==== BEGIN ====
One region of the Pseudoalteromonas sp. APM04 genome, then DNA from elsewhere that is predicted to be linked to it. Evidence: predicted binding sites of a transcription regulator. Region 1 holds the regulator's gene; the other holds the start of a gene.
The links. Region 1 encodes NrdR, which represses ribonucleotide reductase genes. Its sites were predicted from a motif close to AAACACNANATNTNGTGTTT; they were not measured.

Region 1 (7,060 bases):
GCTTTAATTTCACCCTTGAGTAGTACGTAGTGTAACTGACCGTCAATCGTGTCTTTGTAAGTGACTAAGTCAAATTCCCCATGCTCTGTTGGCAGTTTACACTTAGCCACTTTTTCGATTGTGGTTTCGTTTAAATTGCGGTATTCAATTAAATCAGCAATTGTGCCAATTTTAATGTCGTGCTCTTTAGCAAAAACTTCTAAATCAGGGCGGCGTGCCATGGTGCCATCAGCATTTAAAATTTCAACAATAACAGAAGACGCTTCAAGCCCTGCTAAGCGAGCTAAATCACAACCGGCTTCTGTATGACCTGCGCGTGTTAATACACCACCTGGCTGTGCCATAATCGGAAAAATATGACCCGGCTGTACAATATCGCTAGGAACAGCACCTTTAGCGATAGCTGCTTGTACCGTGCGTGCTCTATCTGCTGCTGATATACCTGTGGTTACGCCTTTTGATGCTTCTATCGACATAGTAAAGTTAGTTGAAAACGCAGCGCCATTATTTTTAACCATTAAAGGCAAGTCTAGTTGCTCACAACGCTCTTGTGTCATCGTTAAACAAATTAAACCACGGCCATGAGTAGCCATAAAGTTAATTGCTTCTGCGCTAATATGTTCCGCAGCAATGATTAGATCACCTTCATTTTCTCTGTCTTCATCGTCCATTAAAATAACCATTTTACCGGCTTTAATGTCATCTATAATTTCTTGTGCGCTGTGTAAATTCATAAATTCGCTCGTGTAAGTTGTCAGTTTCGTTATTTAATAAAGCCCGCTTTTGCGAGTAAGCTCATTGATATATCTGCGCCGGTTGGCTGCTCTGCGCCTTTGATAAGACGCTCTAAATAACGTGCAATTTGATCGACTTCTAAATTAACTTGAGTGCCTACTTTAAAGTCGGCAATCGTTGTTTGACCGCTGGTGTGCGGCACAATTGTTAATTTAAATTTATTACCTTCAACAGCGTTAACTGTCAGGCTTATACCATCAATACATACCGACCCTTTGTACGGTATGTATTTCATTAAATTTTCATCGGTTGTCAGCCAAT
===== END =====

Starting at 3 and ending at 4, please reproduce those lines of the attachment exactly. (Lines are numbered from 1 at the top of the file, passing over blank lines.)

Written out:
Region 1 (7,060 bases):
GCTTTAATTTCACCCTTGAGTAGTACGTAGTGTAACTGACCGTCAATCGTGTCTTTGTAAGTGACTAAGTCAAATTCCCCATGCTCTGTTGGCAGTTTACACTTAGCCACTTTTTCGATTGTGGTTTCGTTTAAATTGCGGTATTCAATTAAATCAGCAATTGTGCCAATTTTAATGTCGTGCTCTTTAGCAAAAACTTCTAAATCAGGGCGGCGTGCCATGGTGCCATCAGCATTTAAAATTTCAACAATAACAGAAGACGCTTCAAGCCCTGCTAAGCGAGCTAAATCACAACCGGCTTCTGTATGACCTGCGCGTGTTAATACACCACCTGGCTGTGCCATAATCGGAAAAATATGACCCGGCTGTACAATATCGCTAGGAACAGCACCTTTAGCGATAGCTGCTTGTACCGTGCGTGCTCTATCTGCTGCTGATATACCTGTGGTTACGCCTTTTGATGCTTCTATCGACATAGTAAAGTTAGTTGAAAACGCAGCGCCATTATTTTTAACCATTAAAGGCAAGTCTAGTTGCTCACAACGCTCTTGTGTCATCGTTAAACAAATTAAACCACGGCCATGAGTAGCCATAAAGTTAATTGCTTCTGCGCTAATATGTTCCGCAGCAATGATTAGATCACCTTCATTTTCTCTGTCTTCATCGTCCATTAAAATAACCATTTTACCGGCTTTAATGTCATCTATAATTTCTTGTGCGCTGTGTAAATTCATAAATTCGCTCGTGTAAGTTGTCAGTTTCGTTATTTAATAAAGCCCGCTTTTGCGAGTAAGCTCATTGATATATCTGCGCCGGTTGGCTGCTCTGCGCCTTTGATAAGACGCTCTAAATAACGTGCAATTTGATCGACTTCTAAATTAACTTGAGTGCCTACTTTAAAGTCGGCAATCGTTGTTTGACCGCTGGTGTGCGGCACAATTGTTAATTTAAATTTATTACCTTCAACAGCGTTAACTGTCAGGCTTATACCATCAATACATACCGACCCTTTGTACGGTATGTATTTCATTAAATTTTCATCGGTTGTCAGCCAAT